Designers from Vilnius Academy of Arts in Lithuania are experimenting with new materials from algae, food waste, eggshells, glaze from the ashes of a power plant and unsorted glass waste. The materials research is part of the InoAcademy, a project to strengthen entrepreneurship.
InoAcademy by Vilnius Academy of Arts
The project InoAcademy presents works created by young design entrepreneurs from Vilnius Academy of Arts (Lithuania). The aim of the project is to significantly strengthen the entrepreneurship culture at the education institution, involve researchers, and prepare R&D products for commercialization. Welcome to explore new materials from algae, food waste, eggshell, ceramics glaze made of cogeneration plant slag and unsorted glass waste or 3D ceramic furnace reconstruction technology.
Projects by Ieva Laskeviciute, Airidas Skublickas and Rokas Dovydenas
Jewellery collection Reloaded by Ieva Laskeviciute
The jewellery collection analyses the relation between carbonate-class minerals calcite, aragonite, dolomite and hen eggshells. The chemical composition of these minerals almost perfectly matches that of eggshells found in most household environments. The eggshell is composed almost entirely of calcium and magnesium carbonates, and the chemical composition of the selected carbonate-class minerals is dominated by this particular inorganic salt. Jewellery is made with these new eco-friendly and aesthetically pleasing stones that promote zero-waste policy and thus become a substitute for precious stones in jewellery and design.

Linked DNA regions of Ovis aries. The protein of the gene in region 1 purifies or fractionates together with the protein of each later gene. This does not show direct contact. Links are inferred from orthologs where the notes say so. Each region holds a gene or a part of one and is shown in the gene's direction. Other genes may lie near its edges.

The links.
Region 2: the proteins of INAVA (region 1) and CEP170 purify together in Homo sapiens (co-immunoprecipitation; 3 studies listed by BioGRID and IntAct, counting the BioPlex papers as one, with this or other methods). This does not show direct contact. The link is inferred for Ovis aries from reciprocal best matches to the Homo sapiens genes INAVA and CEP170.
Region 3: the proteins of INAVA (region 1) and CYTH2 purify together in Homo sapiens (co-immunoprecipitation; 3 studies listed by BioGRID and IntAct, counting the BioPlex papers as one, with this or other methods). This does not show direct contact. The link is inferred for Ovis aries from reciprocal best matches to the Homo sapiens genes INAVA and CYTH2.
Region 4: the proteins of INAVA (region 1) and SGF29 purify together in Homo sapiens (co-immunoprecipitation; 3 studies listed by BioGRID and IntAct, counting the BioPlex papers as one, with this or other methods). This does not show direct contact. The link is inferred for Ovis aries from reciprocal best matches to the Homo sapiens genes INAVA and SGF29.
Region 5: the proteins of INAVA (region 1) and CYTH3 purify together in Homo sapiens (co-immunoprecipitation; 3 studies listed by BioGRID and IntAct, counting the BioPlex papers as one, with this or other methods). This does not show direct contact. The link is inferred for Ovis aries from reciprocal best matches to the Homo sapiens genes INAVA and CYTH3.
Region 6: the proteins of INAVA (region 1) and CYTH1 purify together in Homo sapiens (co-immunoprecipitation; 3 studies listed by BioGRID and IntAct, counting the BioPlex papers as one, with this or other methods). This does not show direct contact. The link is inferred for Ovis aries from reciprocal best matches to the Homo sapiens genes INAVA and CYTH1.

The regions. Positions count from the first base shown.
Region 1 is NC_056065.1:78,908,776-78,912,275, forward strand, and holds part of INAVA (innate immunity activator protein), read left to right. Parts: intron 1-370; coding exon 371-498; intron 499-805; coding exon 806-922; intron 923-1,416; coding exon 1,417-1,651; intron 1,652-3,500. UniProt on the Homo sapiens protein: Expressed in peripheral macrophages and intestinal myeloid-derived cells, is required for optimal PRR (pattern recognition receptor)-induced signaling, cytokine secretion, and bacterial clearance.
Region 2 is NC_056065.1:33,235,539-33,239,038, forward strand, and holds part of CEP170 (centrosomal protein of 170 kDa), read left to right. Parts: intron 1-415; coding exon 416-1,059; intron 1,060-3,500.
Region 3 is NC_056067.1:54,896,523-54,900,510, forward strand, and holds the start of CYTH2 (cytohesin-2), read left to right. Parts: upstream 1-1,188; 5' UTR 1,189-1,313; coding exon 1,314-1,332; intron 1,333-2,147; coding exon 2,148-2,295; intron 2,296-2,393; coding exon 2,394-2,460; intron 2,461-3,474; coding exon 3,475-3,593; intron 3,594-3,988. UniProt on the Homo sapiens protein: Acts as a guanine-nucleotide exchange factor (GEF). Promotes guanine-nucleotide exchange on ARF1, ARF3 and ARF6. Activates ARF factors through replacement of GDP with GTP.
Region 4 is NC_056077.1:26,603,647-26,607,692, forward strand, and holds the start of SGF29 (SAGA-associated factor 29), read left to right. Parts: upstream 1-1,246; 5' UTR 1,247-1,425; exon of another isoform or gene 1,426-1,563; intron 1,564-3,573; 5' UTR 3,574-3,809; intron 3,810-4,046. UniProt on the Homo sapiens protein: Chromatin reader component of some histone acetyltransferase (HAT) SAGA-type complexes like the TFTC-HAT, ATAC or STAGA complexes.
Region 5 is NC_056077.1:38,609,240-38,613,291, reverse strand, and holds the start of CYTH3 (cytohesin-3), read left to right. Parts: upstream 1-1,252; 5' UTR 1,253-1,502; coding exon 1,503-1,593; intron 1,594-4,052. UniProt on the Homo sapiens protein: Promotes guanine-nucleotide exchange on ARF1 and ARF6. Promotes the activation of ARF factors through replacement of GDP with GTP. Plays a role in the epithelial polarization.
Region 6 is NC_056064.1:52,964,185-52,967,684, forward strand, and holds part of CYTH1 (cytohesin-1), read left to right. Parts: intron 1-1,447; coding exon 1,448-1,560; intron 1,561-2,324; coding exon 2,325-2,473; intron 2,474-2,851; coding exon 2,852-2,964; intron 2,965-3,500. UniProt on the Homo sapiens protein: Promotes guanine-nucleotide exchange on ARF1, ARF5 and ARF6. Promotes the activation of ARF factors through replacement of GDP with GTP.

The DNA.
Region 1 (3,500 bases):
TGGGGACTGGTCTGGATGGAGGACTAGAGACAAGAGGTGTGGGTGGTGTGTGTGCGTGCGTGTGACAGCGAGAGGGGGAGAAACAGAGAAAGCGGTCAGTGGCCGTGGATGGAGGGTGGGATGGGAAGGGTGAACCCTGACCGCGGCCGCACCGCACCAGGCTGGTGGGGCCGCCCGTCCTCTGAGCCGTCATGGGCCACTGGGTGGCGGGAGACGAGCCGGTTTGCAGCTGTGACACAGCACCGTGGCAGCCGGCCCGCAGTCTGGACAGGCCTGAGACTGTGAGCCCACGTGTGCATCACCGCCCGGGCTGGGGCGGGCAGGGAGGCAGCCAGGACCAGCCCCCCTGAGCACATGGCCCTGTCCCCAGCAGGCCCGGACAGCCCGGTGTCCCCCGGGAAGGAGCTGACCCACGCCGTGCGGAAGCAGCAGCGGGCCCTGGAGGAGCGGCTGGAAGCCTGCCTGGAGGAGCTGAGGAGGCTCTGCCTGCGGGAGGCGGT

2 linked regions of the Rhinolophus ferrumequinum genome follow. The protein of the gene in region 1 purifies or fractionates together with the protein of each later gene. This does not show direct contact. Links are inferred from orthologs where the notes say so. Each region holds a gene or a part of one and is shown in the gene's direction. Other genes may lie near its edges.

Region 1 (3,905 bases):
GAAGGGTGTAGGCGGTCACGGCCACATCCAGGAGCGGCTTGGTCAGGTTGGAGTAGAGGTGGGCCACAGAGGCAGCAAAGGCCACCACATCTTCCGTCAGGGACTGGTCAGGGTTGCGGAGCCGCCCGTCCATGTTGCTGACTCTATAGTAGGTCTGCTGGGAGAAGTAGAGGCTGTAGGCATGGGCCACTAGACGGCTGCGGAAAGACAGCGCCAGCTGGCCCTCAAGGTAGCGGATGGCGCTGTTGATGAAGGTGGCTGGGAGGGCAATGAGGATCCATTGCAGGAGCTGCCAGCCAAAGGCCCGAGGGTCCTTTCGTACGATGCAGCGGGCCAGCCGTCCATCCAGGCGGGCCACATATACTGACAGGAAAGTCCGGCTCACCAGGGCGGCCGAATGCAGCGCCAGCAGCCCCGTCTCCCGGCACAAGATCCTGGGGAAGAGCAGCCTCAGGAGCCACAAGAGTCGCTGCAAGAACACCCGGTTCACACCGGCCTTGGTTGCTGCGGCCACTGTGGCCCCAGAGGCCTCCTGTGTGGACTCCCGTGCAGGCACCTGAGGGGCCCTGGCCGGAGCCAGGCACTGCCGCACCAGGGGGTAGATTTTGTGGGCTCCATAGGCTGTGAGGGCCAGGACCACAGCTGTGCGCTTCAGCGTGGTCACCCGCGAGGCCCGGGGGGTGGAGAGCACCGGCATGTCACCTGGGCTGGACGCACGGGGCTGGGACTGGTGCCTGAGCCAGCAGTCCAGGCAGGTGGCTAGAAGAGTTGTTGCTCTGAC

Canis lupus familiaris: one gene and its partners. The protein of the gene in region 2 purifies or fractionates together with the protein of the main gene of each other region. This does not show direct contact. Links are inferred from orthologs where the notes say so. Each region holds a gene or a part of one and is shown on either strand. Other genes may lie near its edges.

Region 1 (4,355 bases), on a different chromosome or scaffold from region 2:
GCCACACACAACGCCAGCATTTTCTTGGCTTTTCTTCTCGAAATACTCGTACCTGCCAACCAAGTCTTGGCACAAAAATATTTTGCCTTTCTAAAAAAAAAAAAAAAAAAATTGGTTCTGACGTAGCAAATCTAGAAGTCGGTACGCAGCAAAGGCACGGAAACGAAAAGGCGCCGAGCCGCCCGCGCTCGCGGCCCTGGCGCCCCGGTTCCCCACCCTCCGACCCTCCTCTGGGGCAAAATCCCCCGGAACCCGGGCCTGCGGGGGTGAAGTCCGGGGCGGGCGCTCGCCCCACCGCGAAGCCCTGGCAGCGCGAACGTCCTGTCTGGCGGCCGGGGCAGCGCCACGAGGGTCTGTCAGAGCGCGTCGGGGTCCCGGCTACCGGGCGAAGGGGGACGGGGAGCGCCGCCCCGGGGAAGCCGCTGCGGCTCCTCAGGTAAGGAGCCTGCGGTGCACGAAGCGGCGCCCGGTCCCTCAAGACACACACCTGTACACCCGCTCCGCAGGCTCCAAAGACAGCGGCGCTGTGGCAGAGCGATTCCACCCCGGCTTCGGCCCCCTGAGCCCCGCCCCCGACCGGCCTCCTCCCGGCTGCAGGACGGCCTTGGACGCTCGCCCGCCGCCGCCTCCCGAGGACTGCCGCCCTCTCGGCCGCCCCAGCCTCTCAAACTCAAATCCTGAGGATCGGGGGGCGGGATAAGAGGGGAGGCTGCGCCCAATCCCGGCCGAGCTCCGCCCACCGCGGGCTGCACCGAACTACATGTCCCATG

Cinivitro by Airidas Skublickas
Cinivitro is an experimental material made of cogeneration plant slag and unsorted glass waste. There is a huge potential to use it for mass production – from protective coatings for surfaces, such as enamels for metal or glaze for ceramics, as well as to produce ceramic masses.
3D ceramic furnace reconstruction technology by Rokas Dovydenas
A complex system that helps to restore furnace tiles in a more sustainable and less expensive way. With the help of 3D ceramics scanning and printing technology, the production of equipment matrices becomes less complicated, lower numbers of defects and minimises storage. This is a wonderful solution for museums and private homes with ancient ceramic furnaces.